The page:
# A.12 Conditionals and Logical Operators

This section covers conditional statements and logical operators.

#### A.12.1 true and false

In a conditional test, an expression evaluates to true or false, and based on the result, a statement or block may or may not be executed.

A scalar value can be true or false in a conditional. A string is false if it's the empty string (represented as "" or ''). A string is true if it's not the empty string.

Similarly, an array or a hash is false if empty and true if nonempty.

A number is false if it's 0; a number is true if it's not 0.

Most things you evaluate in Perl return some value (such as a number from an arithmetic expression or an array returned from a subroutine), so you can use most things in Perl in conditional tests. Sometimes you may get an undefined value, for example, if you try to add a number to a variable that has not been assigned a value. Things might then fail to work as expected. For instance, the following:

```use strict;
use warnings;
my \$a;
my \$b;
\$b = \$a + 2;```

produces the warning output:

`Use of uninitialized value in addition (+) at - line 5.`

You can test for defined and undefined values with the Perl function defined.

#### A.12.2 Logical Operators

There are four logical operators:

not
and
or
xor

not turns true values into false and false values into true. Its use is best illustrated in code:

`if(not \$done) {...}`

This executes the code only if \$done is false.

and is a binary operator that returns true if both its operands are true. If one or both of the operands are false, the operator returns false:

```1   and  1    returns true
'a' and  ''   returns false
''  and  0    returns false```

or is a binary operator that returns true if one or both of the operands are true. If both operands are false, it returns false:

```1   or  1    returns true
'a' or  ''   returns true
''  or  0    returns false```

xor, or exclusive-OR, returns true if one operand is true and the other operand is false; xor returns false if both operands are true or if both operands are false:

```1 xor 0   returns true
0 xor 1   returns true
1 xor 1   returns false
0 xor 0   returns false```

There are also variants on most of these:

! for not
&& for and
|| for or

These have different precedence but otherwise behave the same. Some older versions of Perl may only have:

!
||
&&

#### A.12.3 Using Logical Operators for Control Flow

A quick and popular way to take an action, depending on the results of a previous action, is to chain the statements together with logical operators. For instance, it's common in Perl programs to see the following statement to open a file:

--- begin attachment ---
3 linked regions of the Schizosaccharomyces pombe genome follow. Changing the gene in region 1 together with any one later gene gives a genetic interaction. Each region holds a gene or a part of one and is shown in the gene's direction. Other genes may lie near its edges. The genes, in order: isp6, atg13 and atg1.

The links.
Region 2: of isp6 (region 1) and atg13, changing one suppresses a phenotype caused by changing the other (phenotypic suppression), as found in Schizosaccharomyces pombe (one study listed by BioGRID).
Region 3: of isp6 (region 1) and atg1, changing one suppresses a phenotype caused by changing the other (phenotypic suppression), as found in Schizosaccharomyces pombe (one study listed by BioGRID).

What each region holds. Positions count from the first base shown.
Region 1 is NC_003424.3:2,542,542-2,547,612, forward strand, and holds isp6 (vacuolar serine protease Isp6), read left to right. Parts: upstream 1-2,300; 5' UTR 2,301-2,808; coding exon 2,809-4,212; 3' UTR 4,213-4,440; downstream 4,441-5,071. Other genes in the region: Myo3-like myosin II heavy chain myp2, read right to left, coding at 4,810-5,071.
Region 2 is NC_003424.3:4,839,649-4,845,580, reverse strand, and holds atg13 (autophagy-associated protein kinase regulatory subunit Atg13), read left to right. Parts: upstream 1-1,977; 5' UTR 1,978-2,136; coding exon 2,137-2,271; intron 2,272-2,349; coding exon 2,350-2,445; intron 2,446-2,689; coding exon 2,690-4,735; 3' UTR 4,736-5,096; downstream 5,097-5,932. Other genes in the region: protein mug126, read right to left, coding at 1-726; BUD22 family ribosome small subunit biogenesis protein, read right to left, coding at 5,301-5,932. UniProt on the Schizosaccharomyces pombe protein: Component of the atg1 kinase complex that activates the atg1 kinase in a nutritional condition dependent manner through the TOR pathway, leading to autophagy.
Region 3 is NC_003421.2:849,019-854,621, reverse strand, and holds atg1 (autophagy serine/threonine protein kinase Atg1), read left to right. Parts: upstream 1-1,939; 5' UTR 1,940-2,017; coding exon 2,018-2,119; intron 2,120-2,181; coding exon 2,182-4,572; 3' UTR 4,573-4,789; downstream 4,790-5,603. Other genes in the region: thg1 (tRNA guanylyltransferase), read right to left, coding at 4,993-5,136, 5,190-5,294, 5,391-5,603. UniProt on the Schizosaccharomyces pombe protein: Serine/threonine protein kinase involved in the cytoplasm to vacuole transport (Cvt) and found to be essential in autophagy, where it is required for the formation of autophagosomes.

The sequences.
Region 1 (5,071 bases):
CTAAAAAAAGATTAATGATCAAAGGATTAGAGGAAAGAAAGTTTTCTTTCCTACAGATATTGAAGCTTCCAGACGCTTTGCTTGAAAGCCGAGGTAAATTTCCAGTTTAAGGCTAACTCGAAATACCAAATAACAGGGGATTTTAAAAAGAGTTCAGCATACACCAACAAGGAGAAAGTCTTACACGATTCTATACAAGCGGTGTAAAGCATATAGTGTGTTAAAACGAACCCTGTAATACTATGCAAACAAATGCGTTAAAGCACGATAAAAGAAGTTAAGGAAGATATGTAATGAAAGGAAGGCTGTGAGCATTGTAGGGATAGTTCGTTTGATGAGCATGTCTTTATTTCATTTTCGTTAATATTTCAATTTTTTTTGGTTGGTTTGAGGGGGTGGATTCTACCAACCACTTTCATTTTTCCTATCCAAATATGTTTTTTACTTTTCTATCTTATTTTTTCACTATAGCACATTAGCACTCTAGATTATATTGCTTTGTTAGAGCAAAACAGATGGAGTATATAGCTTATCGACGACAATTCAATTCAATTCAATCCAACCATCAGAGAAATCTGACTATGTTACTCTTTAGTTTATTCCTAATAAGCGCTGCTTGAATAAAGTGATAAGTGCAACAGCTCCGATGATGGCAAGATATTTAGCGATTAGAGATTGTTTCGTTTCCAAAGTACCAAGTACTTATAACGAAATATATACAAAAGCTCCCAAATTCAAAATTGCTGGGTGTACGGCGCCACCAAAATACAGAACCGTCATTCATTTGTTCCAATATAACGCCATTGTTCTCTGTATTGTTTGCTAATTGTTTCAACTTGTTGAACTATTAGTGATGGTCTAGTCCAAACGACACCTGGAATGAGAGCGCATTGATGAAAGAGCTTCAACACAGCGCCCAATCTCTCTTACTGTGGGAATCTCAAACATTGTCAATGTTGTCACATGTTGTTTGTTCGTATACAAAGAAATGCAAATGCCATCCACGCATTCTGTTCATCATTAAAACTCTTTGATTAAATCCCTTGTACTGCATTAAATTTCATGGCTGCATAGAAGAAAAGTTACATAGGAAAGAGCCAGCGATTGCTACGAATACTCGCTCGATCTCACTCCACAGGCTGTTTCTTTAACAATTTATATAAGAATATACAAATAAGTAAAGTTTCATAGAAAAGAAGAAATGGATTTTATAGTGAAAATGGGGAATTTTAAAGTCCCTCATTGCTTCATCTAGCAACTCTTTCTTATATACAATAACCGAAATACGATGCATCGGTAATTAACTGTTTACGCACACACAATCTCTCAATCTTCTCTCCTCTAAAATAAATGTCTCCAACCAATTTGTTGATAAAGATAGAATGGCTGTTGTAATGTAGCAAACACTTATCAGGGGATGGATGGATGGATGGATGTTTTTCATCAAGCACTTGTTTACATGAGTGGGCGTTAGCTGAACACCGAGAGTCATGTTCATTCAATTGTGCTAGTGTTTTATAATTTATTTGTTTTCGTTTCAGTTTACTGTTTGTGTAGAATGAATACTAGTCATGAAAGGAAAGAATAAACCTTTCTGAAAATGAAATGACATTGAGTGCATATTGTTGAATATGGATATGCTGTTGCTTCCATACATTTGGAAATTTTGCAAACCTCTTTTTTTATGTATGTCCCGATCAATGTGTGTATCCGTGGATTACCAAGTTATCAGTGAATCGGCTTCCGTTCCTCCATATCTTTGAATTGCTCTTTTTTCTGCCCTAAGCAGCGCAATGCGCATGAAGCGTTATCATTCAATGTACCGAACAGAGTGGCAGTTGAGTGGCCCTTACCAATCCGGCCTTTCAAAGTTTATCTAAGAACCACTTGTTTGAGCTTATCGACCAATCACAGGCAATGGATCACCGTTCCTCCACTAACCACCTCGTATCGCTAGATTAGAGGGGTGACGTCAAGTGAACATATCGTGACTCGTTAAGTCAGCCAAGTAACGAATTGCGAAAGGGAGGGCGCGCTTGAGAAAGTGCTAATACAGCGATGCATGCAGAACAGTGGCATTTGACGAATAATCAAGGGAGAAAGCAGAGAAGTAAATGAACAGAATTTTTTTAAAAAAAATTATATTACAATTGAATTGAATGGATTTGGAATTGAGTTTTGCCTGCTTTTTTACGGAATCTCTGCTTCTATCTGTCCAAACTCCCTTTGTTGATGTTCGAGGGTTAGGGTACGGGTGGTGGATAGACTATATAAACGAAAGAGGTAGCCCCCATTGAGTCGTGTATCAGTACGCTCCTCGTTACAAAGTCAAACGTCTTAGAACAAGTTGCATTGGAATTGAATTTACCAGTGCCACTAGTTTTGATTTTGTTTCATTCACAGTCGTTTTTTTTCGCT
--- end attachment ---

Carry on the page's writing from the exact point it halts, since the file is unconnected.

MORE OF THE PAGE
`open(FH, \$filename) or die "Cannot open file \$filename: \$!";`

The use of or in this statement shows another important thing about the binary logical operators: they evaluate their arguments left to right. In this case, if the open succeeds, the or operator never bothers to check the value of the second operand (die, which exits the program with the message in the string, plus additional messages if \$! is included). The or never bothers, because if one operand is true, the or is true, so it doesn't need to check the second operand. However, if the open fails, the or needs to check that the second operand is true or false, so it goes ahead and executes the die statement.

You can use the and statement similarly to test the second operand only if the first operand succeeds.

xor doesn't work for control flow, because both its arguments have to be evaluated each time.

I haven't used this chaining of logical operators much; instead, I've used if statements. This is because I often find that I want to add more statements following a test, and it's easier if the original is written as an if statement with a block, and it's harder if the original is written as a logical operator.

#### A.12.4 The if Statement

Conditional tests are commonly found in if statements and in their variants and loops. Here's an example of an if statement:

```if (open (FH, \$filename) {
print "Hurray, I opened the file.";
}```

The if statement is followed by a conditional expression enclosed in parentheses, which is followed by a block enclosed in curly braces. When the conditional expression evaluates as true, the statements in the block are executed.

The if statement may optionally be followed by an else, which is executed when the conditional evaluates to false:

```if ( open(FH, \$filename) {
print "Hurray, I opened the file.";
} else {
print "Rats. The file did not open.";
}```

The if statement may also optionally include any number of elsif clauses, which check additional conditional statements if none of the preceding conditional statements are true:

```if ( open(FH, \$file1) {
print "Hurray, I opened file 1.";
} elsif ( open(FH, \$file2) {
print "Hurray, I opened file 2.";
} elsif ( open(FH, \$file3) {
print "Hurray, I opened file 3.";
} else {
print "None of the dadblasted files would open.";
}```

In the preceding example, if file 1 opened successfully, the if statement doesn't try to open additional files.

There is also an unless statement, which is the same as an if statement with the conditional negated. So these two statements are equivalent:

```unless ( open(FH, \$filename) {
print "Rats. The file did not open.";
}

if ( not open(FH, \$filename) {
print "Rats. The file did not open.";
}```

 Foreword
 Preface
 Part I: Object-Oriented Programming in Perl
 Part II: Perl and Bioinformatics
 Colophon